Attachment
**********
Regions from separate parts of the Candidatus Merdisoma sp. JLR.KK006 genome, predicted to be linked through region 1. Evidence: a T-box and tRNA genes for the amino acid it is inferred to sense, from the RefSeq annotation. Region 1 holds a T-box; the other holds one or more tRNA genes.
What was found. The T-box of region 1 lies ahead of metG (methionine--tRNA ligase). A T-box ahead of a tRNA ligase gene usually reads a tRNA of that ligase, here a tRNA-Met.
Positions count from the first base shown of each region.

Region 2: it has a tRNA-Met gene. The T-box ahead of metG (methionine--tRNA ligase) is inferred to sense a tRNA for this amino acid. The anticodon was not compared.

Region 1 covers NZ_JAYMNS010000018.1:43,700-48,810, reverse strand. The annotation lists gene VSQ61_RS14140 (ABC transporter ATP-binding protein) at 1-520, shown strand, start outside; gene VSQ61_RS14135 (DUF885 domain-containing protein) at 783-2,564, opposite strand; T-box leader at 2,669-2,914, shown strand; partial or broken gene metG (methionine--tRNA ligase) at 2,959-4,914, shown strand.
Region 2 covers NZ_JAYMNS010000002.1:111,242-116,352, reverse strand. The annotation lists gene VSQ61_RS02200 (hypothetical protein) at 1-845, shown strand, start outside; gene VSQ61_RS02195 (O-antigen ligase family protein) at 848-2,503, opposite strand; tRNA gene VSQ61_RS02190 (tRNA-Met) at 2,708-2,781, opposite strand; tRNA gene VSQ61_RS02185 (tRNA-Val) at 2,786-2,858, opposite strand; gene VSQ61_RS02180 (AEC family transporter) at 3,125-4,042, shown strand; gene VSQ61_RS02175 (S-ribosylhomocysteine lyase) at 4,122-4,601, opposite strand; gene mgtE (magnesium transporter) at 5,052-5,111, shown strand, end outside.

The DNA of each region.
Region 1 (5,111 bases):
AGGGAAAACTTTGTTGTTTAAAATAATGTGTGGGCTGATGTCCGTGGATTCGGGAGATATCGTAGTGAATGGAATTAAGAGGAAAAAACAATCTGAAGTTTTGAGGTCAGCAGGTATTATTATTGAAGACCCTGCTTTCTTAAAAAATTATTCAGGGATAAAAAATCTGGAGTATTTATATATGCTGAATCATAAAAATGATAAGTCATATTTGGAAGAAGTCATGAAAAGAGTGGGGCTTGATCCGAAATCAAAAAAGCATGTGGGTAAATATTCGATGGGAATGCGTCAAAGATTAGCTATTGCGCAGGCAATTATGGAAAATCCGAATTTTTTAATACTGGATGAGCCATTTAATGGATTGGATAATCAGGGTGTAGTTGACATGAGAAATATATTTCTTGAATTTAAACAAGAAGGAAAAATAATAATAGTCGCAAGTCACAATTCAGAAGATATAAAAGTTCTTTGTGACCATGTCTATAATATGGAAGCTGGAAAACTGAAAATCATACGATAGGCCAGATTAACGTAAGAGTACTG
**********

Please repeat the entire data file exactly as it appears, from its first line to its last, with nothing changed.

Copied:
Regions from separate parts of the Candidatus Merdisoma sp. JLR.KK006 genome, predicted to be linked through region 1. Evidence: a T-box and tRNA genes for the amino acid it is inferred to sense, from the RefSeq annotation. Region 1 holds a T-box; the other holds one or more tRNA genes.
What was found. The T-box of region 1 lies ahead of metG (methionine--tRNA ligase). A T-box ahead of a tRNA ligase gene usually reads a tRNA of that ligase, here a tRNA-Met.
Positions count from the first base shown of each region.

Region 2: it has a tRNA-Met gene. The T-box ahead of metG (methionine--tRNA ligase) is inferred to sense a tRNA for this amino acid. The anticodon was not compared.

Region 1 covers NZ_JAYMNS010000018.1:43,700-48,810, reverse strand. The annotation lists gene VSQ61_RS14140 (ABC transporter ATP-binding protein) at 1-520, shown strand, start outside; gene VSQ61_RS14135 (DUF885 domain-containing protein) at 783-2,564, opposite strand; T-box leader at 2,669-2,914, shown strand; partial or broken gene metG (methionine--tRNA ligase) at 2,959-4,914, shown strand.
Region 2 covers NZ_JAYMNS010000002.1:111,242-116,352, reverse strand. The annotation lists gene VSQ61_RS02200 (hypothetical protein) at 1-845, shown strand, start outside; gene VSQ61_RS02195 (O-antigen ligase family protein) at 848-2,503, opposite strand; tRNA gene VSQ61_RS02190 (tRNA-Met) at 2,708-2,781, opposite strand; tRNA gene VSQ61_RS02185 (tRNA-Val) at 2,786-2,858, opposite strand; gene VSQ61_RS02180 (AEC family transporter) at 3,125-4,042, shown strand; gene VSQ61_RS02175 (S-ribosylhomocysteine lyase) at 4,122-4,601, opposite strand; gene mgtE (magnesium transporter) at 5,052-5,111, shown strand, end outside.

The DNA of each region.
Region 1 (5,111 bases):
AGGGAAAACTTTGTTGTTTAAAATAATGTGTGGGCTGATGTCCGTGGATTCGGGAGATATCGTAGTGAATGGAATTAAGAGGAAAAAACAATCTGAAGTTTTGAGGTCAGCAGGTATTATTATTGAAGACCCTGCTTTCTTAAAAAATTATTCAGGGATAAAAAATCTGGAGTATTTATATATGCTGAATCATAAAAATGATAAGTCATATTTGGAAGAAGTCATGAAAAGAGTGGGGCTTGATCCGAAATCAAAAAAGCATGTGGGTAAATATTCGATGGGAATGCGTCAAAGATTAGCTATTGCGCAGGCAATTATGGAAAATCCGAATTTTTTAATACTGGATGAGCCATTTAATGGATTGGATAATCAGGGTGTAGTTGACATGAGAAATATATTTCTTGAATTTAAACAAGAAGGAAAAATAATAATAGTCGCAAGTCACAATTCAGAAGATATAAAAGTTCTTTGTGACCATGTCTATAATATGGAAGCTGGAAAACTGAAAATCATACGATAGGCCAGATTAACGTAAGAGTACTG